I have argued that sexual selection has varied within our species in both intensity and direction (men selecting women or women selecting men) (Frost, 2006; Frost, 2008). In particular, it seems to have varied along a north-south gradient with men being more strongly selected in the tropical zone and women in the temperate and arctic zones. Women appear to have been most strongly selected among humans inhabiting ‘continental steppe-tundra’. This kind of environment creates the highest ratio of females to males among individuals willing to mate—by making it too costly for men to provision additional wives and by greatly raising male mortality over female mortality through long hunting distances.
Today, tundra is generally limited to discontinuous patches of land: arctic islands and coastlines, alpine areas above the tree line, etc. Yet it is only when tundra covers large land areas that it can support large herds of migrating herbivores. Such herds can in turn support a relatively large human population, but at the cost of high male mortality—because the men have to cover long distances to seek out and follow the wandering herds.
As late as 10,000 years ago, continental steppe-tundra covered an extensive land mass, particularly in Eurasia. It was thus one of the main adaptive landscapes of modern humans during their evolution outside Africa. In particular, it might explain the unusual physical appearance of Europeans, i.e., their feminized face shape and their complex of highly visible color traits (diverse palette of hair and eye colors, depigmentation of skin color to pinkish-white).
At this point, people ask: “But why would this sexual selection play out only in ice-age Europe? What about northern Asia? There must have been lots of steppe-tundra there as well.”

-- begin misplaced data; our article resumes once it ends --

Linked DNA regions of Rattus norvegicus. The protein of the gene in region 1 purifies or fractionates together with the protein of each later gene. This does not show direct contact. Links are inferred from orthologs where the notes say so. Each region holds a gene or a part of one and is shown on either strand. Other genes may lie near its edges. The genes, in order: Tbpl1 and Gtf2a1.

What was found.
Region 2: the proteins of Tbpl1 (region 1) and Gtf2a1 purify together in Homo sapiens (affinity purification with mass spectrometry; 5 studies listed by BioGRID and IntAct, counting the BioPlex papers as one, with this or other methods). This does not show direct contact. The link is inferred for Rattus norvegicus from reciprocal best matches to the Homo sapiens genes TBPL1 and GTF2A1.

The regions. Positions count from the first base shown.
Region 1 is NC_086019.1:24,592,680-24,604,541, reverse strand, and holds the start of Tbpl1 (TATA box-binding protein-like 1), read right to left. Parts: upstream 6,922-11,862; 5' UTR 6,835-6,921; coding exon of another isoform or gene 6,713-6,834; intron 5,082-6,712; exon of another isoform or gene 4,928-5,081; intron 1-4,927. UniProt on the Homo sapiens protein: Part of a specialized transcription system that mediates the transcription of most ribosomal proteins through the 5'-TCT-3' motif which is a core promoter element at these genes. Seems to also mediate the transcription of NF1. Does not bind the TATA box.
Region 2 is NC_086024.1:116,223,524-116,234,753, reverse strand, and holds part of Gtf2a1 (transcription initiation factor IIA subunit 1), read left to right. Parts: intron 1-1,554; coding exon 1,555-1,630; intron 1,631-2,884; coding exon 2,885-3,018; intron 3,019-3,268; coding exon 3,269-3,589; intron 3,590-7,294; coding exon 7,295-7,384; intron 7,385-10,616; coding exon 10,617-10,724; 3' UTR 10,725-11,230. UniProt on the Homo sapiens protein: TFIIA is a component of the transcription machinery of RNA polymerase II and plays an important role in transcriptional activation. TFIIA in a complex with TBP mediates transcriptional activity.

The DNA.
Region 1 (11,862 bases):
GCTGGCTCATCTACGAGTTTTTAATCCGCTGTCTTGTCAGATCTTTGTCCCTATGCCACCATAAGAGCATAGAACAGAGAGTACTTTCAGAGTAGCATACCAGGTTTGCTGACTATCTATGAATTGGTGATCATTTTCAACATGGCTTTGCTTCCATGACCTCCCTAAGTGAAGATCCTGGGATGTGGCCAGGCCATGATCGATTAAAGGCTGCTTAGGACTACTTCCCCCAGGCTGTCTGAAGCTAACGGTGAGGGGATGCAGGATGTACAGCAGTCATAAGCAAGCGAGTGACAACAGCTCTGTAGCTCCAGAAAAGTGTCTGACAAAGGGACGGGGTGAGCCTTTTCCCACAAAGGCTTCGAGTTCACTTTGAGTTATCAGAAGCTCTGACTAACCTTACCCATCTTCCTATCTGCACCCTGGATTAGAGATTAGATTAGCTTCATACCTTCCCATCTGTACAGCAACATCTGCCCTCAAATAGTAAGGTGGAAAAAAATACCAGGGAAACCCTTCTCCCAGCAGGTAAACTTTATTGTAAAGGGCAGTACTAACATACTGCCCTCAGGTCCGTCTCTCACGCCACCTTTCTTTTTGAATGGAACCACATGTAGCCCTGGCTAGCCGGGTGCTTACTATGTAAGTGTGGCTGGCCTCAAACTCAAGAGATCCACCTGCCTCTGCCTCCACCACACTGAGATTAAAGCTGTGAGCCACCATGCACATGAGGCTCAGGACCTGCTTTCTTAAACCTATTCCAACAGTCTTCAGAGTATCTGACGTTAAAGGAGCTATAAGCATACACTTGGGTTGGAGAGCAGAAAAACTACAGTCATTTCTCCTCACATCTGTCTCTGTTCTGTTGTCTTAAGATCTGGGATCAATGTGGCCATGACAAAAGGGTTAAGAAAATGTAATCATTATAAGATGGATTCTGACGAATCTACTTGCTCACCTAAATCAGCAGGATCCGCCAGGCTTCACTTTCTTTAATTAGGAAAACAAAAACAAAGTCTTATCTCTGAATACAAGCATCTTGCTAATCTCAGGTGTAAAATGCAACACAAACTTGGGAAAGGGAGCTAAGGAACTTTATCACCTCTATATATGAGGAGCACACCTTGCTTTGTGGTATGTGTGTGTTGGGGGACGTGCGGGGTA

There was, but it lay much further north than in Europe and was less hospitable to humans. It was all the more inhospitable because it stretched further into the heart of Eurasia and away from the warming and moistening influence of the Atlantic. Thus, the Asian steppe-tundra never supported as many humans as did the European steppe-tundra. Indeed, it seems to have been devoid of human life at the height of the last ice age (Goebel, 1999, pp. 218, 222-223).
On a map of ice-age Eurasia, the steppe-tundra belt would look like a large blotch covering the plains of northern and eastern Europe plus a narrower strip running farther north across Asia. By a geographic accident—a large mass of ice covering Scandinavia—it had been pushed much further south in Europe than elsewhere. This was where the steppe-tundra could support substantial and continuous human settlement.
When making this argument, I usually stress the word ‘continuous.’ But the word ‘substantial’ is probably more important. The larger the population, the greater the chance that interesting variants will appear through mutation:
Small populations have limited variability at any one time and low absolute incidence of mutation, and they may be subject to genetic drift. They are also likely to be narrowly localized and so more subject to rapid extinction by a regional catastrophe. … Other things being equal, the larger the population the more potential variability, at least, it is likely to have and the larger its absolute rate of mutation will be. (Simpson, 1953, p. 297)
Frost, P. (2008). Sexual selection and human geographic variation, Special Issue: Proceedings of the 2nd Annual Meeting of the NorthEastern Evolutionary Psychology Society. Journal of Social, Evolutionary, and Cultural Psychology, 2(4), pp. 169-191.
Frost, P. (2006). European hair and eye color – A case of frequency-dependent sexual selection? Evolution and Human Behavior, 27, 85-103.
Goebel, T. (1999). Pleistocene human colonization of Siberia and peopling of the Americas: An ecological approach. Evolutionary Anthropology, 8, 208?227.
Simpson, G.G. (1953). The Major Features of Evolution, New York: Columbia University Press.